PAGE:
DropCreateDatabaseIfModelChanges EF6 results in System.InvalidOperationException: The model backing the context has changed

.net c# entity-framework entity-framework-6

Question

When running unit tests on the build server after switching to Entity Framework 6, I encounter a problem.

I'm utilizingDropCreateDatabaseIfModelChanges initializer. Whenever I switch it toMigrateDatabaseToLatestVersion Although everything functions, I want to continue using the earlier initializer.

What I'm getting wrong is:

System.InvalidOperationException: System.InvalidOperationException: The model backing the 'AppContext' context has changed since the database was created. Consider using Code First Migrations to update the database (http://go.microsoft.com/fwlink/?LinkId=238269)..

It did change, that much is true, but withDropCreateDatabaseIfModelChanges initializer, it has to be rebuilt. Any thoughts?

In App.config, EF is set up. This is the portion that matters:

<connectionStrings>
    <add name="AppContext" connectionString="Data Source=(localdb)\v11.0;Initial Catalog=my.app.unittest;Integrated Security=True" providerName="System.Data.SqlClient" />
</connectionStrings>
<entityFramework>
    <defaultConnectionFactory type="System.Data.Entity.Infrastructure.LocalDbConnectionFactory, EntityFramework">
        <parameters>
            <parameter value="v11.0" />
        </parameters>
    </defaultConnectionFactory>
    <contexts>
        <context type="my.app.core.Data.AppContext, my.app.core">
            <databaseInitializer type="System.Data.Entity.DropCreateDatabaseIfModelChanges`1[[my.app.core.Data.AppContext, my.app.core]], EntityFramework" />
        </context>
    </contexts>
    <providers>
        <provider invariantName="System.Data.SqlClient" type="System.Data.Entity.SqlServer.SqlProviderServices, EntityFramework.SqlServer" />
    </providers>
</entityFramework>
1
15
10/17/2013 3:39:18 PM

Popular Answer

It appears that EF 6.0 adds a new regulation:

"Throw an exception when creating the model if the DbContext is utilizing an Initializer AND Migrations are configured."

This wasn't enforced before to the EF 6 RC and up to that point. The unpleasant part is that the use of a DbMigrationsConfiguration defines the phrase "Migrations are configured." If you implemented Migrations, there doesn't seem to be a method to programmatically disable them in testing.

I came up with a solution somewhat similar to Sebastian Piu's: I needed to remove the Configuration class from my tests but was unable to do so because our main project relies on Migrations. Argh!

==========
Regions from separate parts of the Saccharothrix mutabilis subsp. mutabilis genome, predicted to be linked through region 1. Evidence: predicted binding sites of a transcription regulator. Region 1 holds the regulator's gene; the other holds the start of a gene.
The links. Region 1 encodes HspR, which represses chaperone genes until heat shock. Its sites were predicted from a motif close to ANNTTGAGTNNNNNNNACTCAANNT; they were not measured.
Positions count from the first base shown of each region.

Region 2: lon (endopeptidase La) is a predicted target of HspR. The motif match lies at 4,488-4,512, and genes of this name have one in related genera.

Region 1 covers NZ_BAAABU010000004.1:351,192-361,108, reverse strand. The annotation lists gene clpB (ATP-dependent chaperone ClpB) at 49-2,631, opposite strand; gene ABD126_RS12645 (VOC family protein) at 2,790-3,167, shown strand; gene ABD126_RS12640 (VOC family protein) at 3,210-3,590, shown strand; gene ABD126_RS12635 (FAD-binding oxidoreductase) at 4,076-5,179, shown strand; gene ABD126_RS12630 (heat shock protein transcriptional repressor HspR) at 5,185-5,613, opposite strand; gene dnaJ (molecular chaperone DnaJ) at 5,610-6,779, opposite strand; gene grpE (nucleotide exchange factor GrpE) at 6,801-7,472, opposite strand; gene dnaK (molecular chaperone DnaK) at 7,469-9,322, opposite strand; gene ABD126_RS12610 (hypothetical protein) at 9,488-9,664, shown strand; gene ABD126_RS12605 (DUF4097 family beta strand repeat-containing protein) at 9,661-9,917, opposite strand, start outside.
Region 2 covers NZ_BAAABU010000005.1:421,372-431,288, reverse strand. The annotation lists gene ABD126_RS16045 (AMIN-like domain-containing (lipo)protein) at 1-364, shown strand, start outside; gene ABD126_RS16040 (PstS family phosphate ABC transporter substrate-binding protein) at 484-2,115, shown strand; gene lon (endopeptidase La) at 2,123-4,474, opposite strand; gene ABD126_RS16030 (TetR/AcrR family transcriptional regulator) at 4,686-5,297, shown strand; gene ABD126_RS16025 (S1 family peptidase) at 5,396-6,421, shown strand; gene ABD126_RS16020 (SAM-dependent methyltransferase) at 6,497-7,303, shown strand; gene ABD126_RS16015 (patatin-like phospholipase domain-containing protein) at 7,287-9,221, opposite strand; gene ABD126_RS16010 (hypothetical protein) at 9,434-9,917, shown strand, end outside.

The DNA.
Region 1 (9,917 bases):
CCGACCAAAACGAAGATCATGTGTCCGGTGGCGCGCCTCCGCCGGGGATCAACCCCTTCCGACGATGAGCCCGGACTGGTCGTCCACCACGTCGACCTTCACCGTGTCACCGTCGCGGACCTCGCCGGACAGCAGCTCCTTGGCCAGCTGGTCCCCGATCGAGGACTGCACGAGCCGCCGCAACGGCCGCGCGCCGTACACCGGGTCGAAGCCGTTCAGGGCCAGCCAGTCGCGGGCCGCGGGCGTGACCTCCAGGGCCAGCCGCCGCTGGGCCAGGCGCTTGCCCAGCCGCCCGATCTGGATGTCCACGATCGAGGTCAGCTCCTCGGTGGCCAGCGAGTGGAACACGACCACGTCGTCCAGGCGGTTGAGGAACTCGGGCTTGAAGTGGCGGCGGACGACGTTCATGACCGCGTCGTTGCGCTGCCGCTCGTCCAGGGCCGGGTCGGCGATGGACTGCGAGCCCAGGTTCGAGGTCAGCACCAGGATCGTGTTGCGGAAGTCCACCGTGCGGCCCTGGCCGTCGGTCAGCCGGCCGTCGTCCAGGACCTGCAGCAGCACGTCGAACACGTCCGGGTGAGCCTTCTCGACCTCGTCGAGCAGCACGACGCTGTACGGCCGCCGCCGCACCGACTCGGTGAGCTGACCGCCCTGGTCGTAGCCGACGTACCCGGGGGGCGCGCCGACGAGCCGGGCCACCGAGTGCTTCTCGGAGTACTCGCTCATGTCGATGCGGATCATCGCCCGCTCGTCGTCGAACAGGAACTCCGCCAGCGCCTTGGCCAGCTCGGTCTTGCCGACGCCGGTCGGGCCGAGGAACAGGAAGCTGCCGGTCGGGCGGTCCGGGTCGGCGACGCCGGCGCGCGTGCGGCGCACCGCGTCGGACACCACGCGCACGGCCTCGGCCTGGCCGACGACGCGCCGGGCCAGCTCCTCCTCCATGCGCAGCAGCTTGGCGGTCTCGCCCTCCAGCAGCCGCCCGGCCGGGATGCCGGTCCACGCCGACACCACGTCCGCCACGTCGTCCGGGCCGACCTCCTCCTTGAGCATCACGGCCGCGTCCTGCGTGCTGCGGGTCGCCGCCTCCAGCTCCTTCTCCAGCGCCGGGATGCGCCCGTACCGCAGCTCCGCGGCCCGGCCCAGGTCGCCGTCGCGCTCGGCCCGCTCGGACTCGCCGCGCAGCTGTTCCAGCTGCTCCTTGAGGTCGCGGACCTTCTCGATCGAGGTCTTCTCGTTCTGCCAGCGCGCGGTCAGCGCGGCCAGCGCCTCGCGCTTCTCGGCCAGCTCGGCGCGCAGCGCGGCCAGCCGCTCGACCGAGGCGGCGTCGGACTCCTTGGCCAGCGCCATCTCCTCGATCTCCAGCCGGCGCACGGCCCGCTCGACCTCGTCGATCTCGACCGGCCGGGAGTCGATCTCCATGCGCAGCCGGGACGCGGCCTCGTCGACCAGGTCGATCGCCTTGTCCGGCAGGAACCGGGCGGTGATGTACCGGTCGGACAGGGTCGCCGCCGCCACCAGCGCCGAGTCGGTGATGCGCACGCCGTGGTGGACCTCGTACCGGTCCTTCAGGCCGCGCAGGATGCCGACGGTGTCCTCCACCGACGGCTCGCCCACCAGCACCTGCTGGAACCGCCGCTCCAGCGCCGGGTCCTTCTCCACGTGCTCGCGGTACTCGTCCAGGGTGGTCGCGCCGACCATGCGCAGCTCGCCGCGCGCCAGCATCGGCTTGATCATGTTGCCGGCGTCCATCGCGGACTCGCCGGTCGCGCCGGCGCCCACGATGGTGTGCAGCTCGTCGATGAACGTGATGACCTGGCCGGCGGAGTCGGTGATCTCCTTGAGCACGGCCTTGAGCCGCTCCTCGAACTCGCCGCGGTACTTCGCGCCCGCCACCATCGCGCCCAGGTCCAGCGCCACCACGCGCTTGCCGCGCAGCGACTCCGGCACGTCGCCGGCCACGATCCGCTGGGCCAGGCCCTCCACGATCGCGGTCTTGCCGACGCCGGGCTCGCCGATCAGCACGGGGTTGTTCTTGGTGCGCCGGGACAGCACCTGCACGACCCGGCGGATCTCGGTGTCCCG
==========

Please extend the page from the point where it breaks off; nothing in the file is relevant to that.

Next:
This was my previous code:

public class MyDbContext : DbDContext, IMyDbContext
{
  public IDbSet<Users> Users {get; set;}
  public IDbSet<Widgets> Widgets {get; set;}
}

// Migrations are considered configured for MyDbContext because this class implementation exists.
internal sealed class Configuration : DbMigrationsConfiguration<MyDbContext>
{
  public Configuration()
  {
    AutomaticMigrationsEnabled = false;
  }
}

// Declaring (and elsewhere registering) this DB initializer of type MyDbContext - but a DbMigrationsConfiguration already exists for that type.
public class TestDatabaseInitializer : DropCreateDatabaseAlways<MyDbContext>
{
    protected override void Seed(MyDbContext context) { }
}

In my test code, when the DbContext was being initialized, I ran into the System.InvalidOperationException. There were no issues executing the application as before because it does not utilize an initializer. That merely invalidated my testing.

The solution is to separate the Initializer and DbMigrationsConfiguration such that only one is visible in a runtime context (which feels more like a workaround for items lacking from EF). I want my application to utilize the DbMigrationsConfiguration and my tests to use the Initializer. If DbContext had an interface, this could be accomplished more neatly, but alas, it only supports IObjectContextAdapter.

I created my DbContext abstract first:

public abstract class MyDbContextBase : DbContext, IMyDbContext
{
      public IDbSet<Users> Users {get; set;}
      public IDbSet<Widgets> Widgets {get; set;}
}

I then arrived at two classes:

public class MyDbContext : MyDbContextBase
{
  public MyDbContext(string connectionStringOrName, IDatabaseInitializer<MyDbContext> dbInitializer) 
    : base(connectionStringOrName)
  {
  }
}

public class MyTestDbContext : MyDbContextBase
{
  public MyTestDbContext(string connectionStringOrName, IDatabaseInitializer<MyDbContext> dbInitializer) 
    : base(connectionStringOrName)
  {
    Database.SetInitializer(dbInitializer);
  }
}

Since MyDbContext and MyTestDbContext are both implementations of IMyDbContext, your current dependency injection arrangement should continue to function without any adjustments. Only Spring.NET was tested.

The derived type that MY DbMigrationsConfiguration implements is NOT used by tests:

internal sealed class Configuration : DbMigrationsConfiguration<MyDbContext>
{
  public Configuration()
  {
    AutomaticMigrationsEnabled = false;
  }
}

The type of the initializer was then transferred to the test class type that was derived:

public class TestDatabaseInitializer : DropCreateDatabaseAlways<MyTestDbContext>
{
    protected override void Seed(MyTestDbContext context) { }
}

I can attest that my tests are successful and that my application (as well as Migrations) continues to function normally.

19
10/20/2013 8:54:32 PM


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